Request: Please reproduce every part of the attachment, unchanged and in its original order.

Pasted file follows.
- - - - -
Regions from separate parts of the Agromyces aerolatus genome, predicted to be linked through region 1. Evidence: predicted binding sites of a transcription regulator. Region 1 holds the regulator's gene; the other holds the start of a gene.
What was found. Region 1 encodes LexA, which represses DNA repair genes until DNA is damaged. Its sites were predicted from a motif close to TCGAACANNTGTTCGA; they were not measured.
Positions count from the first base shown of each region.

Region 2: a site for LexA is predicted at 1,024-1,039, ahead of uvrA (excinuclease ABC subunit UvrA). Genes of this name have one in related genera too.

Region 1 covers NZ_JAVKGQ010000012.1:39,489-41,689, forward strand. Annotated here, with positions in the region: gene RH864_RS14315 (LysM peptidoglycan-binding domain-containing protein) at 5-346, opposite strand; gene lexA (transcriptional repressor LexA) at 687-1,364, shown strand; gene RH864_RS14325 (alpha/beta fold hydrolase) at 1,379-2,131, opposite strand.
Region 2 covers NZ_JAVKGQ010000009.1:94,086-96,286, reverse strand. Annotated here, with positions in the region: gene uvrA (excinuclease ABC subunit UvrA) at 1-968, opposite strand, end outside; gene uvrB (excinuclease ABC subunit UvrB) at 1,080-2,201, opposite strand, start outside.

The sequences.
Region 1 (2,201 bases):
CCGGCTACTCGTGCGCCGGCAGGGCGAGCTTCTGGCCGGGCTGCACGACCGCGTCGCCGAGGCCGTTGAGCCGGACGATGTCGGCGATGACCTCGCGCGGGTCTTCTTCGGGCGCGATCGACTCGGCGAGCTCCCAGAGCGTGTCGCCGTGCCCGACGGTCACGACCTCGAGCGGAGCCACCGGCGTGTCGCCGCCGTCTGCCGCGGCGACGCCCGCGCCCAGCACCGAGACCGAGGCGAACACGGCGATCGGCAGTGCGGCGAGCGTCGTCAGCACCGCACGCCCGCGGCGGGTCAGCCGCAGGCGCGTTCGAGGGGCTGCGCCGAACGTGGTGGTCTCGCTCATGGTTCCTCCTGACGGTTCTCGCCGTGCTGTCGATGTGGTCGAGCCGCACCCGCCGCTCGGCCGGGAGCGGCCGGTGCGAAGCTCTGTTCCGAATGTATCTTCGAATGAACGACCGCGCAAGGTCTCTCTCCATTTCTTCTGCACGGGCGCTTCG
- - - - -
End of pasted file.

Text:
Regions from separate parts of the Agromyces aerolatus genome, predicted to be linked through region 1. Evidence: predicted binding sites of a transcription regulator. Region 1 holds the regulator's gene; the other holds the start of a gene.
What was found. Region 1 encodes LexA, which represses DNA repair genes until DNA is damaged. Its sites were predicted from a motif close to TCGAACANNTGTTCGA; they were not measured.
Positions count from the first base shown of each region.

Region 2: a site for LexA is predicted at 1,024-1,039, ahead of uvrA (excinuclease ABC subunit UvrA). Genes of this name have one in related genera too.

Region 1 covers NZ_JAVKGQ010000012.1:39,489-41,689, forward strand. Annotated here, with positions in the region: gene RH864_RS14315 (LysM peptidoglycan-binding domain-containing protein) at 5-346, opposite strand; gene lexA (transcriptional repressor LexA) at 687-1,364, shown strand; gene RH864_RS14325 (alpha/beta fold hydrolase) at 1,379-2,131, opposite strand.
Region 2 covers NZ_JAVKGQ010000009.1:94,086-96,286, reverse strand. Annotated here, with positions in the region: gene uvrA (excinuclease ABC subunit UvrA) at 1-968, opposite strand, end outside; gene uvrB (excinuclease ABC subunit UvrB) at 1,080-2,201, opposite strand, start outside.

The sequences.
Region 1 (2,201 bases):
CCGGCTACTCGTGCGCCGGCAGGGCGAGCTTCTGGCCGGGCTGCACGACCGCGTCGCCGAGGCCGTTGAGCCGGACGATGTCGGCGATGACCTCGCGCGGGTCTTCTTCGGGCGCGATCGACTCGGCGAGCTCCCAGAGCGTGTCGCCGTGCCCGACGGTCACGACCTCGAGCGGAGCCACCGGCGTGTCGCCGCCGTCTGCCGCGGCGACGCCCGCGCCCAGCACCGAGACCGAGGCGAACACGGCGATCGGCAGTGCGGCGAGCGTCGTCAGCACCGCACGCCCGCGGCGGGTCAGCCGCAGGCGCGTTCGAGGGGCTGCGCCGAACGTGGTGGTCTCGCTCATGGTTCCTCCTGACGGTTCTCGCCGTGCTGTCGATGTGGTCGAGCCGCACCCGCCGCTCGGCCGGGAGCGGCCGGTGCGAAGCTCTGTTCCGAATGTATCTTCGAATGAACGACCGCGCAAGGTCTCTCTCCATTTCTTCTGCACGGGCGCTTCG